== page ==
Before we go any further and talk about my strategies to bring more attention to technical translation in Wikimedia projects, I need to touch on a subject that most likely affects every human being: the fear of failure. As I wrote on January 2 in my daily notes, a few days ago I was filled with apprehension and uneasiness as I began to feel the burden of my responsibility as an Outreachy intern and to question how much room for failure I have. Although anxious to put my knowledge and learning into practice, I feared making mistakes and not achieving the expected success. What happens if I do not find the perfect solution, if all my ideas are unsuccessful?
I expressed my fears and insecurities to Johan and Benoît at our last meeting and they, being the good mentors they are, reminded me of several important aspects of the nature of my project and of a professional life as a whole:
While defining expected results for projects involving the implementation of a particular functionality in a software is an easy process, for one who proposes to find new strategies for recruiting new contributors this is somewhat more complicated. It is unfair to expect that I will solve all problems related to technical translation on Wikimedia Foundation in three months of action, and it is unrealistic to expect that the courses of action I propose will work out to the point where we can set goals in terms of numbers of new translators and increases in the percentage of documentation translated into each language. This leads us to the second point:
And as in any other research elsewhere, results that are considered "negative" remain good results given the possibility of learning both with failures and successes. That is why, in addition to wanting to write a final report on my experiences, impressions and recommendations, I try to document my work as much as I can - thus, it is possible to better understand the paths that led me to those conclusions.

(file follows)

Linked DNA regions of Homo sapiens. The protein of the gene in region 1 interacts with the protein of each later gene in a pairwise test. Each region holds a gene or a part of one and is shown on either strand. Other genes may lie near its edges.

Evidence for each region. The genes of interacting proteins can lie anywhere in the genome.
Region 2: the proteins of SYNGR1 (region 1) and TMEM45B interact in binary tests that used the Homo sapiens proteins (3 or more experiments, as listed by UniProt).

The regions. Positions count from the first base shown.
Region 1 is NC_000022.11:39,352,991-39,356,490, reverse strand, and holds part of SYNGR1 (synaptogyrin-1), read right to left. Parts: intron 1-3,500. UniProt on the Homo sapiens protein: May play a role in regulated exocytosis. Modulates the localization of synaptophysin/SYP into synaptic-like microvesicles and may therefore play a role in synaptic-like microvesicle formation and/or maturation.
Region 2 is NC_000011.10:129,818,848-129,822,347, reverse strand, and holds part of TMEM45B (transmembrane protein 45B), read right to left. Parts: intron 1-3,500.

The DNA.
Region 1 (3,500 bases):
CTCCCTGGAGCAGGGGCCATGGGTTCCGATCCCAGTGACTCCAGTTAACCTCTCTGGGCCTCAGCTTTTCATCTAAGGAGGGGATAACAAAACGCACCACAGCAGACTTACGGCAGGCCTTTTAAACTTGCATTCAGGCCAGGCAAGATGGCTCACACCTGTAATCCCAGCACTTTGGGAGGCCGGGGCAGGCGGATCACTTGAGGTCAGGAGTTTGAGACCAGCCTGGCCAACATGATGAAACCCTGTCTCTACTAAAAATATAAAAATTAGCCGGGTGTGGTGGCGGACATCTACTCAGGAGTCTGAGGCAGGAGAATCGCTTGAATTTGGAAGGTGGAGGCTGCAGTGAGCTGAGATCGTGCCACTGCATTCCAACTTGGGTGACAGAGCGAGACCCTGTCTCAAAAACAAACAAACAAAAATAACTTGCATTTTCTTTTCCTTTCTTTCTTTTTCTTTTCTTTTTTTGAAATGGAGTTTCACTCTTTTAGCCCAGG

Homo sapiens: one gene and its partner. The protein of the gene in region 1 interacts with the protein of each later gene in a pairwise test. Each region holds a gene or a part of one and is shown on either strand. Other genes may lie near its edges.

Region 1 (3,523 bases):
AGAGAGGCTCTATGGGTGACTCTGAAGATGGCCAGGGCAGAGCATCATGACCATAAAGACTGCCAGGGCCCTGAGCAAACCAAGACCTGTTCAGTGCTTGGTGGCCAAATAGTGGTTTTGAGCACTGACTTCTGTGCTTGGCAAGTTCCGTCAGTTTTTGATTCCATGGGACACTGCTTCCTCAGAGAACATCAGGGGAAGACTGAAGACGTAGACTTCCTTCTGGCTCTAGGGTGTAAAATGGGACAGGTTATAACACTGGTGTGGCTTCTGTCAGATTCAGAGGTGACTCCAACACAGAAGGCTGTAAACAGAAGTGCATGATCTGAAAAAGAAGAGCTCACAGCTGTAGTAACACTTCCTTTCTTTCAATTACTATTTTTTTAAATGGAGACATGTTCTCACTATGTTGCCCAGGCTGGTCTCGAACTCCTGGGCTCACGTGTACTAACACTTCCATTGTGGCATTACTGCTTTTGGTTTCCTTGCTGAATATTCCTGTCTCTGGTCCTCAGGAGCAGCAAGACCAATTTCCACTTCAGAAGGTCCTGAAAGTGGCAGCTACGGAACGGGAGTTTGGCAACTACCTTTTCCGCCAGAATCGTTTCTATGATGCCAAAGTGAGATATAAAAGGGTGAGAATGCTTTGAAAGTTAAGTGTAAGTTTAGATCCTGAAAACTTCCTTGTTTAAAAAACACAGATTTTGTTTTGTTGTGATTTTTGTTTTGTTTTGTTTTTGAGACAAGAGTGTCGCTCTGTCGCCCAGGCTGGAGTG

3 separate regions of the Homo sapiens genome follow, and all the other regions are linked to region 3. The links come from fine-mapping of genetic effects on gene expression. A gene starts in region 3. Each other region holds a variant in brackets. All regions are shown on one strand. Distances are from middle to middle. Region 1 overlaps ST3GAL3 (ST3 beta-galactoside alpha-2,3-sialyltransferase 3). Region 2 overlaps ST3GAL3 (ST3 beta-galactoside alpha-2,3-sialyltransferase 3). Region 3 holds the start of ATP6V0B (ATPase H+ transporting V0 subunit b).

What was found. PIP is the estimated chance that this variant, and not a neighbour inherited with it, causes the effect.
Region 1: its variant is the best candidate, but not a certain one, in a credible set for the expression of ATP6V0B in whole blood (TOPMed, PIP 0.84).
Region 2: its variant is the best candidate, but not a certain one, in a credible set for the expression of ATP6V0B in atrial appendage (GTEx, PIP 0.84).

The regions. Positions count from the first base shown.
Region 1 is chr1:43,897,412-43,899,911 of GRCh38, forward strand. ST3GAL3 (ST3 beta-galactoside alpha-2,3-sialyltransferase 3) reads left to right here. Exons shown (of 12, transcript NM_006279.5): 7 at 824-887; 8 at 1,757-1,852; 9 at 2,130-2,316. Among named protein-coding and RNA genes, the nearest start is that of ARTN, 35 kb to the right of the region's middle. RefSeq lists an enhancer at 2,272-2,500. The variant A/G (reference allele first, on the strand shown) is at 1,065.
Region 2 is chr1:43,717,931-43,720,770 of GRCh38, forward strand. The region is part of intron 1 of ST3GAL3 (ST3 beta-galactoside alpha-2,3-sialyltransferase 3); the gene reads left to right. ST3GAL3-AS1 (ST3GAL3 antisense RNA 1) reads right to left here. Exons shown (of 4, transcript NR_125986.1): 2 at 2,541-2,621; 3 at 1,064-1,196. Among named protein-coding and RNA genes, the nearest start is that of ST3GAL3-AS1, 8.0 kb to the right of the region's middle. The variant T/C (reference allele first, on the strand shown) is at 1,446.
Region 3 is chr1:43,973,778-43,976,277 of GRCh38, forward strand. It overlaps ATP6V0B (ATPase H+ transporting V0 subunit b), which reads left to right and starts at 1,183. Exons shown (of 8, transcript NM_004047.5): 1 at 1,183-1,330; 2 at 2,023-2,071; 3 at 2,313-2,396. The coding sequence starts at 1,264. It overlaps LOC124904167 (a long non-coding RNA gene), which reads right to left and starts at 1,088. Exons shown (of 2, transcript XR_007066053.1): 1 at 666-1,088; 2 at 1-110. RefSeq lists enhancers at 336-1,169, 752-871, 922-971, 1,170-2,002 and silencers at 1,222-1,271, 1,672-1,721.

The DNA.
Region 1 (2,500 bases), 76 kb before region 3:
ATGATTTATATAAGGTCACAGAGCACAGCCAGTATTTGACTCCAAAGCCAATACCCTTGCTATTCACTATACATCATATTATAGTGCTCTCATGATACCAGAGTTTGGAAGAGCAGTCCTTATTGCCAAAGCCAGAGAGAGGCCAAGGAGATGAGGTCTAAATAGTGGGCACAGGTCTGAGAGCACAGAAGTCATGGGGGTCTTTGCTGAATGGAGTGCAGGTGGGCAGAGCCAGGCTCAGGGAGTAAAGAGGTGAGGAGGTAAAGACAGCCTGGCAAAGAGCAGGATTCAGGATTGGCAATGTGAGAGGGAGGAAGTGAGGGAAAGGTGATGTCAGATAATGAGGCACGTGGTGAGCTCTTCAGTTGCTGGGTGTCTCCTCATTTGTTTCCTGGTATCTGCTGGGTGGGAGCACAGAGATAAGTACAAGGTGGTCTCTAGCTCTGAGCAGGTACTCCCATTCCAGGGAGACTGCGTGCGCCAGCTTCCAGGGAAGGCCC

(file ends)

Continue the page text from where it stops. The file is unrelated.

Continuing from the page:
When our plans fail, we tend to think that the other options we had at the time of decision could have led us to success. And while it is natural to reevaluate our deliberation process, it is unhealthy to be obsessed with the fantasy of possibility. The decision we make at one point is often the best we can do. We act taking into account the information available and our best judgment at the time.
"You could, for example, get hit by a bus if you had chosen something else," Johan told me. This may seem cynical and overly absurd, but it is a very appropriate statement. There is nothing, absolutely nothing, to assure you that the other options would have been better choices.
Making a decision does not necessarily mean becoming devoted to it. It's a good idea to set up a evaluation routine to check if you're headed in the right direction to achieve your goals, and there's nothing wrong with reconsidering other options even if you've invested a lot of time. In software development, this is one of the central points of the so-called (and extensively used) agile methodology.
Once again, it is important to note that testing options and recognizing that they are flawed does not mean wasting time and resources. Every action is an opportunity for learning and the result will always be to become a more conscious, experienced and wise person.
I am not alone - my mentors and I are a team. We take action only after we have dialogued with each other and reached a consensus. If I do not agree to something, I am free to express my point of view and counter-arguments. If my ideas have no foundation or are something that has already been done and failed, they will let me know.
This attitude ends up creating a support network. It is not expected of me that I carry the weight of decisions (and their consequences) on my own. "We got your back, don't worry", they both said to me.
As a person who has been watching the technology world dehumanize those who work in the area with absurd working hours and deadlines, the possibility of being honest about my feelings and conflicts with the people who are mentoring me is certainly one of the most important aspects of the experience I'm having in this internship.
The process of growing — or, even better, flourishing — involves much more than having opportunities to put your skills into practice or people who believe in what you can offer. It requires, above all, a great understanding of human nature and an immense respect for its limits. And it is heartening to experience all of this while working with the Wikimedia Foundation.